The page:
When SERVOL began to develop its own system of ECCE in the 1970s, the government of Trinidad and Tobago was not interested in early intervention programs. The only public program consisted of 50 pre-schools that used community centers managed and staffed by young women with little or no training. SERVOL embarked on a program of public education to alert the population to the importance of the early years of childhood. By 1981, SERVOL had become known throughout the Caribbean as the agency that offered high-quality training for early childhood educators, culminating in a certificate validated by Oxford University. Between 1981 and 1987, SERVOL trained 300 teachers for the Caribbean region. As a net effect the SPICES curriculum developed by SERVOL is now widely used all over the Caribbean and has been adopted by teacher training programs of the School of Continuing Studies of the University of the West Indies.
However, SERVOL was not happy with the salaries paid to the training staff and teachers of the 150 centers under its jurisdiction and continued to campaign for an improvement in the status of all concerned. At this stage, the government had entrusted the entire ECCE program to SERVOL, and four significant events indicated the organization’s role in influencing public policy and financing of ECCE programs.
In 1992, a new government (the one that had been replaced in 1986) slashed the ECCE budget by 40%. SERVOL mobilized the 150 communities that were running parent-supported ECD centers. As a result, the senate postponed discussion on the national budget until the government guaranteed that the ECCE budget would be restored.
When a team from IDB visited Trinidad in 1994 and was asked to meet with leading non-governmental organizations, the executive director of SERVOL made an eloquent appeal for increasing the ECCE budget to increase the salaries of trainers and teachers. On November 5, 1996, a grant agreement involving the IDB, the Ministry of Planning and Development, and SERVOL was signed, effectively doubling salaries and significantly improving the status of teachers. The agreement implied that with the expiry of the IDB grant the Ministry of Education would take up the financial commitment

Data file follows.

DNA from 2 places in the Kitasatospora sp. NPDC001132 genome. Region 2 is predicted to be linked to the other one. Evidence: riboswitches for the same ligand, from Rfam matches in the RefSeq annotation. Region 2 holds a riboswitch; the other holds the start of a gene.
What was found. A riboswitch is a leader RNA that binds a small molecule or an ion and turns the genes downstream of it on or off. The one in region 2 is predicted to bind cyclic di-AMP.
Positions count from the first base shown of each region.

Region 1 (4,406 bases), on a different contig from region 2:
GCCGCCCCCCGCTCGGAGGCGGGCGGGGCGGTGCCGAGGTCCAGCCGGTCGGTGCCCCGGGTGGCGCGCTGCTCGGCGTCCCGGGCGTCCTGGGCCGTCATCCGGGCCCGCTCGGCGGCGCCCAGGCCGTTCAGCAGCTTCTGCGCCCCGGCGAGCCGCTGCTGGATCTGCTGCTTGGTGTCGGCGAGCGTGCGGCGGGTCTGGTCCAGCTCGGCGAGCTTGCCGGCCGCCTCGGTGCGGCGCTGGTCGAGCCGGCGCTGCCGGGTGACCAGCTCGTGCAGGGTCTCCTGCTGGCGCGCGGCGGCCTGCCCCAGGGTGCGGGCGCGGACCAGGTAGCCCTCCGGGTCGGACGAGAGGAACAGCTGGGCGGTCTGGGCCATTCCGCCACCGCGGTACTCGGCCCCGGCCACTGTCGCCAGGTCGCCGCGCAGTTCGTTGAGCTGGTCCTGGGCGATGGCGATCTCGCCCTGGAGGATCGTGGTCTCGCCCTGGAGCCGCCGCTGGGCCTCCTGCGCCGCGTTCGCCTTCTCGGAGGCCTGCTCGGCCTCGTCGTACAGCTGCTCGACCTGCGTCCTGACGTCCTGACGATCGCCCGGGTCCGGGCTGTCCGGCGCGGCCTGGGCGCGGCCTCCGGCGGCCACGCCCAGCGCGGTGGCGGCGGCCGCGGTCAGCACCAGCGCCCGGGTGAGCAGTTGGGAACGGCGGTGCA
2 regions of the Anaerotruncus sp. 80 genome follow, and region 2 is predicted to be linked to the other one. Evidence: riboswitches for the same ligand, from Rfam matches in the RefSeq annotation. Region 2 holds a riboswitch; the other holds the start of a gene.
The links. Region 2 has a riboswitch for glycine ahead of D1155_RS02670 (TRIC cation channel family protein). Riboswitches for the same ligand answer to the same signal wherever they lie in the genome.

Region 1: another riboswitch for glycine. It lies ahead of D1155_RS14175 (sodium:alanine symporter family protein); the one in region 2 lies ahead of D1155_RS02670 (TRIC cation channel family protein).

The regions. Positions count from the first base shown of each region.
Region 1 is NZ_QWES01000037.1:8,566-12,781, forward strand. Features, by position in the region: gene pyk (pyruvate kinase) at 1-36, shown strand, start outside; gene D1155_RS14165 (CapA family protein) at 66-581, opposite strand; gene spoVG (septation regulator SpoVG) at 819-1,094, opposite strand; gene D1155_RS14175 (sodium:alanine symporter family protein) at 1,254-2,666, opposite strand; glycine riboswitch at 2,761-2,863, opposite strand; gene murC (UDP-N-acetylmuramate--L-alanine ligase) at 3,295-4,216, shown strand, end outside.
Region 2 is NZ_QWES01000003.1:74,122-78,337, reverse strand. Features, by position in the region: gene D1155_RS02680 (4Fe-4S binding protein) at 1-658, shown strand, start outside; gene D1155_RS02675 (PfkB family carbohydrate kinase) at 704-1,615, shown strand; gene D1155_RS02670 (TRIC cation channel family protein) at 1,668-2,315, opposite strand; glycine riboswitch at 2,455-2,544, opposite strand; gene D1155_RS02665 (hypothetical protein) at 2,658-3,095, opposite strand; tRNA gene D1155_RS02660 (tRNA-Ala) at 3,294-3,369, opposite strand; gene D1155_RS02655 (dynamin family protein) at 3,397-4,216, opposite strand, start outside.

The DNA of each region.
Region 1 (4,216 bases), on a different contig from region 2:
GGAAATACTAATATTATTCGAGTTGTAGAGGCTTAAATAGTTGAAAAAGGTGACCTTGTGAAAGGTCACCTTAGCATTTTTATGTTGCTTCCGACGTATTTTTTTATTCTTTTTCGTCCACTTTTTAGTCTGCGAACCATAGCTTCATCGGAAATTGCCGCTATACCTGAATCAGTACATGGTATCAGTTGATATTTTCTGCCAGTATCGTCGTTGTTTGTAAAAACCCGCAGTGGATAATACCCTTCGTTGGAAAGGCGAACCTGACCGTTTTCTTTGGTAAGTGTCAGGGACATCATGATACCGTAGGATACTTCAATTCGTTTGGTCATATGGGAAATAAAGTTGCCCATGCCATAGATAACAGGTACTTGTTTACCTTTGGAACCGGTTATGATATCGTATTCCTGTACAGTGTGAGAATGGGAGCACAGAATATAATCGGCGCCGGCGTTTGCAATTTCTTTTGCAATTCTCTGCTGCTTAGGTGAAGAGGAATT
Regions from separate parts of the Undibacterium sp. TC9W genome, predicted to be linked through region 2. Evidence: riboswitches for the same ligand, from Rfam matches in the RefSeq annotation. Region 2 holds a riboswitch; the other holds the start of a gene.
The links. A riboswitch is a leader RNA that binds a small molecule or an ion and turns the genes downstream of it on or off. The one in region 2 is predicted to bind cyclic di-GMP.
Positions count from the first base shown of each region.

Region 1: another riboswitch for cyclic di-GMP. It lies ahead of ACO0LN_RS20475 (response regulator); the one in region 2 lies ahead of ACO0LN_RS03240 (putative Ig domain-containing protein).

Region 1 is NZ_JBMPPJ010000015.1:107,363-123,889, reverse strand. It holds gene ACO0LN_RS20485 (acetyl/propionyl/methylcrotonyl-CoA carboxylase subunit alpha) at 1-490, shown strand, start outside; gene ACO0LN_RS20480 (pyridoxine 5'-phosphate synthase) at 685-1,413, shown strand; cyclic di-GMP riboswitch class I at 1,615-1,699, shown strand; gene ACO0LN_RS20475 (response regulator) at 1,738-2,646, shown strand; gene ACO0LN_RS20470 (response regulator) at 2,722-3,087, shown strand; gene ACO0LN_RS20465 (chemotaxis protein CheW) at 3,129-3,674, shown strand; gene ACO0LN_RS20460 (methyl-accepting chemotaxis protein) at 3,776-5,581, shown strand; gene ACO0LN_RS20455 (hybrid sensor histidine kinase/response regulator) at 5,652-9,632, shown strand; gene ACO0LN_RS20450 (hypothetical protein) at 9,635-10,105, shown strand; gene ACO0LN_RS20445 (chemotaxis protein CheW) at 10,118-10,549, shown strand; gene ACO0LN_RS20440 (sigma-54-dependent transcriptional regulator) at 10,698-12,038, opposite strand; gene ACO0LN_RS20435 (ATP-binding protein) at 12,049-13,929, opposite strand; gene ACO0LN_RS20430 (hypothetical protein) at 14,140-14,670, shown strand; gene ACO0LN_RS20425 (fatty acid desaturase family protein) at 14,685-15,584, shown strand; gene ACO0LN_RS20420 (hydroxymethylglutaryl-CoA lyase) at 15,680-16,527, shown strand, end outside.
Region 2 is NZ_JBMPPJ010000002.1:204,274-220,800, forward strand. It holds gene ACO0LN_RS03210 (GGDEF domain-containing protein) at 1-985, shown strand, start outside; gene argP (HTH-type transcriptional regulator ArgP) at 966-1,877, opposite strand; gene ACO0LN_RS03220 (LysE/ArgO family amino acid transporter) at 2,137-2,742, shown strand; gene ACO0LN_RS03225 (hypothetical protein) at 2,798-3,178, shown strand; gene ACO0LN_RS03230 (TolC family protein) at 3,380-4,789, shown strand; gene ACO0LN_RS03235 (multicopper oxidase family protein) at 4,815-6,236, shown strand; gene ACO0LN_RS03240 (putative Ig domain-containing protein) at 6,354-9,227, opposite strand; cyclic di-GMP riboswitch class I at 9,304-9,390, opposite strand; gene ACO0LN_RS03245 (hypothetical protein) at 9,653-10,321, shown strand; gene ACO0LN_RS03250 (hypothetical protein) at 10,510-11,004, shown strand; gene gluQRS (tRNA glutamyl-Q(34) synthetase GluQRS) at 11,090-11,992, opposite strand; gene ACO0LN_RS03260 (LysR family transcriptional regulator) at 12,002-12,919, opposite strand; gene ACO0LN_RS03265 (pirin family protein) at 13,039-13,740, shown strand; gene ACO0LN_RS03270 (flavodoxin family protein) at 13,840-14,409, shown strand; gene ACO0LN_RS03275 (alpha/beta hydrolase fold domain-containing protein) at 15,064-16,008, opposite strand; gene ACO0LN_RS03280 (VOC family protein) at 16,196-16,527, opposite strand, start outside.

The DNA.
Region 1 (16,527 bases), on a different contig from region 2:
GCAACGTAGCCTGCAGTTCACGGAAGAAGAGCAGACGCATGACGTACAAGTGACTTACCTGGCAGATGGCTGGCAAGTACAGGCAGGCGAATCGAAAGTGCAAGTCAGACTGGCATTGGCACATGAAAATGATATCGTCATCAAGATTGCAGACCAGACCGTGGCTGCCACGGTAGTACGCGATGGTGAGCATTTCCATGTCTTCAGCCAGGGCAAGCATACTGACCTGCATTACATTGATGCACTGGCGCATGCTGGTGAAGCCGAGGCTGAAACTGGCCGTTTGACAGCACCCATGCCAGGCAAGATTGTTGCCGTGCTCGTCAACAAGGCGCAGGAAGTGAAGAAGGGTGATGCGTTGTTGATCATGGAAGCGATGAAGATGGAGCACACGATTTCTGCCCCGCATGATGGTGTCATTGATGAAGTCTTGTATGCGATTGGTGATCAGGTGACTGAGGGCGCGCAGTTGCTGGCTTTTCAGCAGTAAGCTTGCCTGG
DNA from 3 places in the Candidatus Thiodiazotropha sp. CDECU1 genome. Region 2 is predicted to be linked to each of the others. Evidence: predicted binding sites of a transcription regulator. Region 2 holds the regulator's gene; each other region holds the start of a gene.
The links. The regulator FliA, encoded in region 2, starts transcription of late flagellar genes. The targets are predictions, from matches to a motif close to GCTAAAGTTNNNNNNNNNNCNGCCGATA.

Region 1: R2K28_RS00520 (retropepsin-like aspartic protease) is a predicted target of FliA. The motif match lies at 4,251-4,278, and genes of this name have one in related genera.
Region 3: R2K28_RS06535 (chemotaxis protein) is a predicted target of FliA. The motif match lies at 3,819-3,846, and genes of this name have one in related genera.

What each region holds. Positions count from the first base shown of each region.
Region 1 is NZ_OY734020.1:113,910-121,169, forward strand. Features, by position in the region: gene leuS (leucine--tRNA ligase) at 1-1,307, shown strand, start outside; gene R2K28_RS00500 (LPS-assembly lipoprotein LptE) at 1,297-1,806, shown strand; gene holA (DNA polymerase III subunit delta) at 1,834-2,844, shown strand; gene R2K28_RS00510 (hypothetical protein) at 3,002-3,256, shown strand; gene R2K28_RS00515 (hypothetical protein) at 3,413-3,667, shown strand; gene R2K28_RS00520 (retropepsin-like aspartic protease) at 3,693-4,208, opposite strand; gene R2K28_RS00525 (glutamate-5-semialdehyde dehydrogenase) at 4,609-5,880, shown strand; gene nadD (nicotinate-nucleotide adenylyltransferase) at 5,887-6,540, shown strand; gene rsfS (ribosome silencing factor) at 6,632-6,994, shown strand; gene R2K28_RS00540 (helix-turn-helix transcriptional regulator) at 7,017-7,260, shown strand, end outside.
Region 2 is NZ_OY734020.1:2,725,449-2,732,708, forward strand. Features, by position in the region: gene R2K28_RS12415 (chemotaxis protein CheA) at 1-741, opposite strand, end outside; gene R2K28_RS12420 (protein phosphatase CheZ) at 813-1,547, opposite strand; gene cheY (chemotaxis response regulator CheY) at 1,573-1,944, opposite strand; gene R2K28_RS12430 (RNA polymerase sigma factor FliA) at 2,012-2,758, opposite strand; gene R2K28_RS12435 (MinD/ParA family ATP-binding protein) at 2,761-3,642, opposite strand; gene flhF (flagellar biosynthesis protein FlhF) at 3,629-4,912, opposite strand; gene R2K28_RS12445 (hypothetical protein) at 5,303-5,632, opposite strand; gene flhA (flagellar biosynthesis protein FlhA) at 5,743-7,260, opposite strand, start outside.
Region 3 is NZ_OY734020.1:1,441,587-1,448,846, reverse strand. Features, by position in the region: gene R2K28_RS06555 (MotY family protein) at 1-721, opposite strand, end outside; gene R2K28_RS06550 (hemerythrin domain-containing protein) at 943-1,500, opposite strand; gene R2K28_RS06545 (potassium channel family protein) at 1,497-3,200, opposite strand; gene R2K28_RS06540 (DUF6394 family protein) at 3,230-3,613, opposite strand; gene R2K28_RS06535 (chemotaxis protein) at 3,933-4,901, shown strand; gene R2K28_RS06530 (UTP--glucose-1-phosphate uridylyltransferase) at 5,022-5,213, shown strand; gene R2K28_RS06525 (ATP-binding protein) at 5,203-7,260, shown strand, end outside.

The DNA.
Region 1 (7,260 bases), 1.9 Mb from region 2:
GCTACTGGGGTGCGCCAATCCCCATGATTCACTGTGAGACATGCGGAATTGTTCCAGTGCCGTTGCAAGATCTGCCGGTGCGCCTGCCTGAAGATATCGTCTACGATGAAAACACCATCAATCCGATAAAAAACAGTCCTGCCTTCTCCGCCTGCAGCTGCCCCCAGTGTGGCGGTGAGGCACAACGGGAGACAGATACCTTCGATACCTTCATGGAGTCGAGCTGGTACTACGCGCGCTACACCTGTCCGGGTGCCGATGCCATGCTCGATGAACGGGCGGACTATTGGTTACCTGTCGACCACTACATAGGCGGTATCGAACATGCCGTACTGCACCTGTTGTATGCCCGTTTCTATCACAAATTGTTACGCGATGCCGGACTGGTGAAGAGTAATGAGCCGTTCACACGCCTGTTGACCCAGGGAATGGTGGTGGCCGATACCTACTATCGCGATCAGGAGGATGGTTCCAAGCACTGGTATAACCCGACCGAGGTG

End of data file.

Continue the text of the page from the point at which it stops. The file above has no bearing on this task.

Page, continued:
In 1993, the government commissioned a task force to review the entire education system of Trinidad and Tobago, and SERVOL's executive director was asked to chair the ECCE subcommittee. One of the subcommittee’s resolutions was to approach the World Bank for a loan to build and staff 50 new pre-schools and to augment the Parent Outreach Program by paying for 25 additional parent outreach facilitators. Although this signaled a break-through in educational policy, bureaucratic problems have prevented the appointment of new facilitators.
In 1999, enthusiasm for ECCE had increased to a remarkable extent, fueled largely by the growing number of trained personnel emerging from the SERVOL training program. A number of these graduates formed an association for ECCE in Trinidad and Tobago, which included ECCE personnel from both the private and public sectors. The formation of this association represents a significant step forward in the history of ECCE.
Basic principles leading to success
SERVOL has expanded its early childhood and adolescent programs to nearly every country in the English-speaking Caribbean and as far afield as South Africa and Ireland. This expansion begins with an invitation to interested persons to visit a SERVOL project. If they decide that it is applicable to their country, they are invited to send a senior person to spend time (ranging from 3 months to 1 year) to be trained as a teacher trainer. At the end of their training, they return to their country to initiate their project.
At this point, the groundwork has been done to establish high-quality ECCE in Trinidad and Tobago. Now it is time to build on what has been achieved and to encourage the expansion of the program so that every child between the ages of 2½ and 5 years has access to high-quality ECCE. In addition, there is an urgent need to focus on programs directed to children ages 0–2½ years. By the time a child enters an ECCE center, unenlightened parenting practices could have inflicted considerable damage. Because it is far easier and less expensive to begin preventive programs than to repair damage already incurred, the establishment or expansion of some type of Parent Outreach Program is urgently needed.
In addition, more support for private child care centers is needed. Trinidad and Tobago have approximately 600 private and 160 public ECCE centers of which the public centers are closely monitored by SERVOL. Regular evaluations ensure that the quality of the programs is maintained. But to ensure that ECCE is offered to the poorest of the poor, the number of ECCE centers must be doubled or even tripled. The private centers receive little or no attention from the Ministry of Education and are allowed to operate as they see fit. Most of the teachers are untrained, and many of the structures housing the centers are inadequate or unsafe. There is an urgent need for the ministry to monitor these centers or to appoint an agent to do so.